Westinghouse declined to comment for this story, but the company has told the US Department of Energy that it plans to test the first operational eVinci reactor later in 2023. Despite all of Westinghouse’s innovations with the eVinci reactor, the reactor would need further adaptations to work in space, according to Buongiorno.

First, the design would need to be launch proofed, he says, ensuring that the forces of a rocket launch will not warp or break any essential components.

And then, although eVinci is tiny compared to most nuclear power plants, its current iteration still weighs about 100 tons — far too massive for a space mission.

“That’s bloody heavy for a rocket,” Buongiorno told SpaceRef, but “my understanding is for these [lunar] surface applications, 5 megawatts is actually more than they really need. So there is margin for actually making it even a bit smaller.”

A power grid for the Moon

Meanwhile, Astrobotic has been developing a system it calls LunaGrid as a solution to the spotty access to sunlight at the lunar South Pole. The system would use tethered robotic rovers carrying solar panels to catch sunlight where they can, supplying power to NASA or other clients via their tethers and wireless charging. The company plans to test the first elements of LunaGrid on the Moon by 2026.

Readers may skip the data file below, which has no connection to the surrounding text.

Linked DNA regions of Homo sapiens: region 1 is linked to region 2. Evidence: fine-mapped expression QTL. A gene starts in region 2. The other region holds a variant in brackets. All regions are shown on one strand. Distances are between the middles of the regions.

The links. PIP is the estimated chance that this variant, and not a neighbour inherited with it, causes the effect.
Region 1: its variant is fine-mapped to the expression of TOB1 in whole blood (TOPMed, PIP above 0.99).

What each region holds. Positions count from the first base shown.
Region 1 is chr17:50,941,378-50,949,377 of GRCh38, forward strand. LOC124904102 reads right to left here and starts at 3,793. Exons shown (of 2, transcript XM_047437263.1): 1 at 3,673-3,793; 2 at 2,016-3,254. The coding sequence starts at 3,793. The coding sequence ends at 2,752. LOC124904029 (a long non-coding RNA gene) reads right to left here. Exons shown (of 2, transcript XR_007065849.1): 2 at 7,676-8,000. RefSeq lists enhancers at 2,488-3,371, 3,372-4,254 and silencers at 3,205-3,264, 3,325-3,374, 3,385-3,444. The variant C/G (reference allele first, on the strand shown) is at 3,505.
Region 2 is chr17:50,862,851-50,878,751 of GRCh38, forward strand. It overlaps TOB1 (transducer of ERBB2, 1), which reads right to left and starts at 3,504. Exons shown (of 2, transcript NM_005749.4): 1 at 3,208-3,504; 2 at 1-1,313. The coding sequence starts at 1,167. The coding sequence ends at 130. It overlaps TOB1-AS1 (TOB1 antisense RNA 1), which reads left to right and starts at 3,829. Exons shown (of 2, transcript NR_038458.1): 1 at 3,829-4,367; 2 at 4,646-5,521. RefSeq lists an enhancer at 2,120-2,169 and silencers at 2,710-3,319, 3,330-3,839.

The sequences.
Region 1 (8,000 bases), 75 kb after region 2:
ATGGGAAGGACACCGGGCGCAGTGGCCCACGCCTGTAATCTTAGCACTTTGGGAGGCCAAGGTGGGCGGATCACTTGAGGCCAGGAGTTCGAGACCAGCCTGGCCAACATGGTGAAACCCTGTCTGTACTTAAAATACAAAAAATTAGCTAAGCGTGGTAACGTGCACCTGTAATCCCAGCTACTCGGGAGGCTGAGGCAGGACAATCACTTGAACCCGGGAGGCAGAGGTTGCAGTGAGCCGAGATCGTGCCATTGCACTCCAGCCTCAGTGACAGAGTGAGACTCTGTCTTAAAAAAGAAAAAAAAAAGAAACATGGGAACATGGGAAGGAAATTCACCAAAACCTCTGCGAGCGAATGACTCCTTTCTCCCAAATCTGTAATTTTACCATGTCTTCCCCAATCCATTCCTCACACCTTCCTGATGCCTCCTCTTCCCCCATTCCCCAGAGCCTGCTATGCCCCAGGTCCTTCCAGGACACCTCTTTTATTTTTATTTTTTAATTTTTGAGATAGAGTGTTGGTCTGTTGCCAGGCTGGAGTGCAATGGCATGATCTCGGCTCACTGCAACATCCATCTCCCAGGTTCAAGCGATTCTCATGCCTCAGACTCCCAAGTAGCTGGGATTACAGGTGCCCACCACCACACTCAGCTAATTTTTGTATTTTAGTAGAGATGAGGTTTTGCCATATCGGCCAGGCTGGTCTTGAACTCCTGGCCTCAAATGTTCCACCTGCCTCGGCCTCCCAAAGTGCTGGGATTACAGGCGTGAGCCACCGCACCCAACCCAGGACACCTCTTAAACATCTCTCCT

Roving solar panels and modular nuclear fission reactors are, at least at the surface, orthogonal approaches to generating power on the Moon. But Astrobotic Vice President of Business Development Dan Hendrickson told SpaceRef that he sees them as complementary, with solar solutions providing power for smaller missions in the near future, and nuclear power taking a bigger role in later NASA missions.

”We believe nuclear power is a great fit for larger efforts like an Artemis base camp, and we’ve always intended LunaGrid to be a power agnostic grid long-term,” Hendrickson told SpaceRef. “Solar will help us meet near-term capability needs while other power sources like nuclear are matured and then integrated into LunaGrid over time.”

Exactly what that integration will look like, and indeed, what form the Astrobotic-Westinghouse collaboration on a space nuclear reactor will take in the near term, remain to be seen. But Buongiorno at least thinks some sort of mix of the two companies’ solar and nuclear approaches would be a good idea. Nuclear reactors can provide power even when there’s no sunlight on the Moon, while lighter, simpler solar power can help NASA to save money compared to relying entirely on nuclear power.

“It seems like a good marriage of two technologies,” he said. 

Jon Kelvey

Jon Kelvey is a science writer covering space, aerospace, and biosciences. His work has appeared in publications such as Air & Space Magazine, Earth and Space News, Slate, and Smithsonian in addition to SpaceRef.